“So, I’ve been wondering this since you guys broke out on the scene a few years ago and blew up. How’d you come up with your band name, Rapturous Intent?”
I offer her my most charming smile. “It means that we expect the women we’re with to experience rapture when they come. The kind of blinding pleasure that’s so intense, they forget their own name.”
Her eyes widen, and she nibbles her lip before clearing her throat. “I have no doubt you deliver. So, how did you guys meet? Tristan is your brother, but what about your drummer, Miles Tallon, and bass player, Kasen Stone?”
“Tristan is my younger brother, and we went to high school with Miles and Kasen. I first met them in band class my freshman year. Miles was a sophomore, and Tristan and I had been playing together and writing songs for a couple of years, but more as a hobby than anything serious. Then when Tristan finally came to our high school—Kasen and I were juniors—we decided to take it a little more seriously. We played local shows until Tristan graduated and then his best friend, Robbie Nolan, became our band manager and got us booked at a bunch of different smaller venues all over the country. We did tours like that for a year or two before we got the chance to open for a fairly popular band, and that kind of opened the door for us. We started getting more gigs and then got signed with our label, and the rest is history.”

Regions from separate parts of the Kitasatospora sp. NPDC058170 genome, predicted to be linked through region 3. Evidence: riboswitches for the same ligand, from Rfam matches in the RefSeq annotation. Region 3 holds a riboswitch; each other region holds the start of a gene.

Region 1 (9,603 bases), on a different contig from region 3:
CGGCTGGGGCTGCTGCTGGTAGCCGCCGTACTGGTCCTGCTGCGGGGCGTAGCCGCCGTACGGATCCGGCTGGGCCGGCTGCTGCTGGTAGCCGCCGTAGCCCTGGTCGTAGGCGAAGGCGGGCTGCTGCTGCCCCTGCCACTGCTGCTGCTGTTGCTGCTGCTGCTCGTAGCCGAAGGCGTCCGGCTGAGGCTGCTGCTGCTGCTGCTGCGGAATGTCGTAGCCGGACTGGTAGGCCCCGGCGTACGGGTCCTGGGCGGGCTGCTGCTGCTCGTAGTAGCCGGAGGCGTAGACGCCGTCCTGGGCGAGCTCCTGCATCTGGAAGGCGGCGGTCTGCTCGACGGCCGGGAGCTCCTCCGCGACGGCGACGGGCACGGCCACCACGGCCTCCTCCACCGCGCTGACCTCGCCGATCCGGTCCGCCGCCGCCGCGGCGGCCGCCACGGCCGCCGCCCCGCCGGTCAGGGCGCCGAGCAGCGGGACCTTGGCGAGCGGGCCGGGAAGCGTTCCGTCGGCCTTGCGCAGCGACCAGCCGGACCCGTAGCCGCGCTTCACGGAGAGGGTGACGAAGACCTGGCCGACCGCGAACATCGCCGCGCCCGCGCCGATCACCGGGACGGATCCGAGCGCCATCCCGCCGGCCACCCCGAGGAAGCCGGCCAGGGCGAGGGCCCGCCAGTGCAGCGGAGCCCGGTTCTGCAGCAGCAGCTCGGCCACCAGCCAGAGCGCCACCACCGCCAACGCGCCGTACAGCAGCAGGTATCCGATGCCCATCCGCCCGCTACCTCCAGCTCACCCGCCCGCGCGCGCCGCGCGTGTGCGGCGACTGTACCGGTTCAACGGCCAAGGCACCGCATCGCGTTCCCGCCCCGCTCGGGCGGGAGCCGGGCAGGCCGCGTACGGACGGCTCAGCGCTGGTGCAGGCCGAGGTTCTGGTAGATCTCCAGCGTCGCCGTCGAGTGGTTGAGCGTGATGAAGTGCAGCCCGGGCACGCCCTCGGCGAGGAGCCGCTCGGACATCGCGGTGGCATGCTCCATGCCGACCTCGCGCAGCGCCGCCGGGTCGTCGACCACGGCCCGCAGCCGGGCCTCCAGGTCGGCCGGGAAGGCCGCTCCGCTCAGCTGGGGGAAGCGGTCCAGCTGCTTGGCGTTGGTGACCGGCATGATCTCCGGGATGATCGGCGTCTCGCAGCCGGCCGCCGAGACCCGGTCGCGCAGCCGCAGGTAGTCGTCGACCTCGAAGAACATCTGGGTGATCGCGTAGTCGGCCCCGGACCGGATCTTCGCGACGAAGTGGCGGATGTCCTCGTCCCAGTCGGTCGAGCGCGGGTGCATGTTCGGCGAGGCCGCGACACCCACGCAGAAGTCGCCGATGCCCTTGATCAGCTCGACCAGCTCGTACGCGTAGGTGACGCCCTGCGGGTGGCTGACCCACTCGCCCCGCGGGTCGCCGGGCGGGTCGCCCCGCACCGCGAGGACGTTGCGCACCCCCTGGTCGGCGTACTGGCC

“And you and your brother are the main songwriters, correct?”
“Yep. We’ve been writing together since we were eleven and thirteen respectively. We’ve perfected our process over the years, and it hasn’t let us down yet.”